In addition to more than fifty motion pictures, Leslie Nielsen has an impressive list of television credits beginning with many TV shows broadcast live during the Golden Age of Television in the early 1950s. TV roles of interest to fantastic film buffs include appearances on Lights Out, Suspense, Tales of Tomorrow, Danger, Alfred Hitchcock Presents, Moment of Fear, Thriller, Kraft Suspense Theatre, The Alfred Hitchcock  Hour, Voyage to the Bottom of the Sea The Wild, Wild West, The Man From U.N.C.L.E., Night Gallery, Evil Touch, Lucan, Fantasy Island, and Ray Bradbury Theater. Besides numerous television series guest appearances and roles in mini-series and telefeatures, , Mr. Nielsen has been the star of five television series of his own: The New Breed, The Bold Ones, Bracken’s World, Police Squad!, and Shaping Up.

The following interview was conducted between takes on the set of The Creature Wasn’t Nice, a science-fiction comedy co-starring Cindy Williams, Patrick Macnee, and Gerrit Graham. Directed by Bruce Kimmel, the film never received extensive theatrical release, but it is available on video tape under the title Spaceship. The filming of planet exterior scenes was underway on the day of the interview, and the cast was outfitted in unventilated silver space suits as they worked under four immense arc lights. Despite the excessively hot conditions on the set, all of the actors seemed to be enjoying what they were doing. This was especially true of Leslie Nielsen who had an easy laugh that matched his casual style and who displayed a terrific sense of humor as he discussed his extensive career in motion pictures and television. (g.s.).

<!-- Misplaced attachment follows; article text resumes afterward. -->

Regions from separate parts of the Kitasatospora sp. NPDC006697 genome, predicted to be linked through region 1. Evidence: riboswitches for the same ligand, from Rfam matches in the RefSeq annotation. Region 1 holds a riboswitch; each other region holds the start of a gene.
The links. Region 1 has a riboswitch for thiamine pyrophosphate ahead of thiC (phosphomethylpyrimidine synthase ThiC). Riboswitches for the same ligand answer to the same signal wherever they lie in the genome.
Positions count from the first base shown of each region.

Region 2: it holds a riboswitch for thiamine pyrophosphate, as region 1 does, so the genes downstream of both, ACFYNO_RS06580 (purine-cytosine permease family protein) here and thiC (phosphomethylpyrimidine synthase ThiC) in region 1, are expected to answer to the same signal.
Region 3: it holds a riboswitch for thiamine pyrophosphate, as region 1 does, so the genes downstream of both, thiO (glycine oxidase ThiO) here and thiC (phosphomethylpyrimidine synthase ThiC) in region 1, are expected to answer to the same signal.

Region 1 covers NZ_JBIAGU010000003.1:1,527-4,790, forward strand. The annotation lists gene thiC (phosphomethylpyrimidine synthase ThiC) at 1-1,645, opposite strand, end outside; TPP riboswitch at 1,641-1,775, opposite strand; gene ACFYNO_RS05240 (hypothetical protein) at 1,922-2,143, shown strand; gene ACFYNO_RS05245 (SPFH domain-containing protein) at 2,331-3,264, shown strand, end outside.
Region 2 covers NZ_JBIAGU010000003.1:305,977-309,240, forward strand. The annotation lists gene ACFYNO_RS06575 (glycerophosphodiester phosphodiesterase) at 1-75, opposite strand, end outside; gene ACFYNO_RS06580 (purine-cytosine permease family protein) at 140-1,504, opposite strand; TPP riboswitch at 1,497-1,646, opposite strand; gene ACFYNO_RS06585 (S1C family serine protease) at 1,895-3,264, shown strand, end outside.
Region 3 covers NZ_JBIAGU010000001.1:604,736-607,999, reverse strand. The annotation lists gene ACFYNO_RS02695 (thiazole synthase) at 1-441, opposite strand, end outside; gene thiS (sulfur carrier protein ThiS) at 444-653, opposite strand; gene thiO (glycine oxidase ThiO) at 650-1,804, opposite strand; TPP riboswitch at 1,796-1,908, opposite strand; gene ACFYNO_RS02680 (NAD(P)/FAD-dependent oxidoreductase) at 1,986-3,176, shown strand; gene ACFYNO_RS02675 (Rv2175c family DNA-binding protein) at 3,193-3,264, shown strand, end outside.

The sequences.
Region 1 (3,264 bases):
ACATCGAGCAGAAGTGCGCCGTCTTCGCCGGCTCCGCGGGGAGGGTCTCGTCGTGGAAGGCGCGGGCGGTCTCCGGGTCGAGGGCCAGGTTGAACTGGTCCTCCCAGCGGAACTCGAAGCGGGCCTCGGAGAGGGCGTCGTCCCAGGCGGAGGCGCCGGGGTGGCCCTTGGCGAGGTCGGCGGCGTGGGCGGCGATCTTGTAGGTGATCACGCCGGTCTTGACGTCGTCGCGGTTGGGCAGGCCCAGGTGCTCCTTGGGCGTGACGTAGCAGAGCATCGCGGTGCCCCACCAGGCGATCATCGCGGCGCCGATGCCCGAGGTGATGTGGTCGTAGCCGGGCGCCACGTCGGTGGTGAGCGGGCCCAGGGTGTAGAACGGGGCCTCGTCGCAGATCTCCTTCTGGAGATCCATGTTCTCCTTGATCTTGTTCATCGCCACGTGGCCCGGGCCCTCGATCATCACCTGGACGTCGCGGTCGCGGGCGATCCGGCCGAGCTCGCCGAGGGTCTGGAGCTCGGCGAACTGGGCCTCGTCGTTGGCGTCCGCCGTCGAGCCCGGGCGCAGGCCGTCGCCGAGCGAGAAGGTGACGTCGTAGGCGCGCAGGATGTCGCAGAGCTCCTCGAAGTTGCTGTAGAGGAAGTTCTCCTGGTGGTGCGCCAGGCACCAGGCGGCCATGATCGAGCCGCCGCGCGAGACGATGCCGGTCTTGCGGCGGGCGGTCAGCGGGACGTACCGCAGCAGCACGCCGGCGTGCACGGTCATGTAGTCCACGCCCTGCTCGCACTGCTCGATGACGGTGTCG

INTERVIEW: Your first work in the science-fiction genre was the live TV series Tales of Tomorrow, which ran in the very early 1950s. You did several episodes, including a two-part “20,000 Leagues Under the Sea” with Thomas Mitchell and Bethel  Leslie,  and “Appointment to Mars.”

NIELSEN: Yeah, that was with Brian Keith and Billy Redfield.

INTERVIEW: And there was one called “The Black Planet.”

NIELSEN: Now that might have been the… no, no. I can’t recall which one it was. It was either that one or the Brian Keith and Billy Redfield one… yeah, “Black Planet.”

INTERVIEW: And one called “Another Chance.”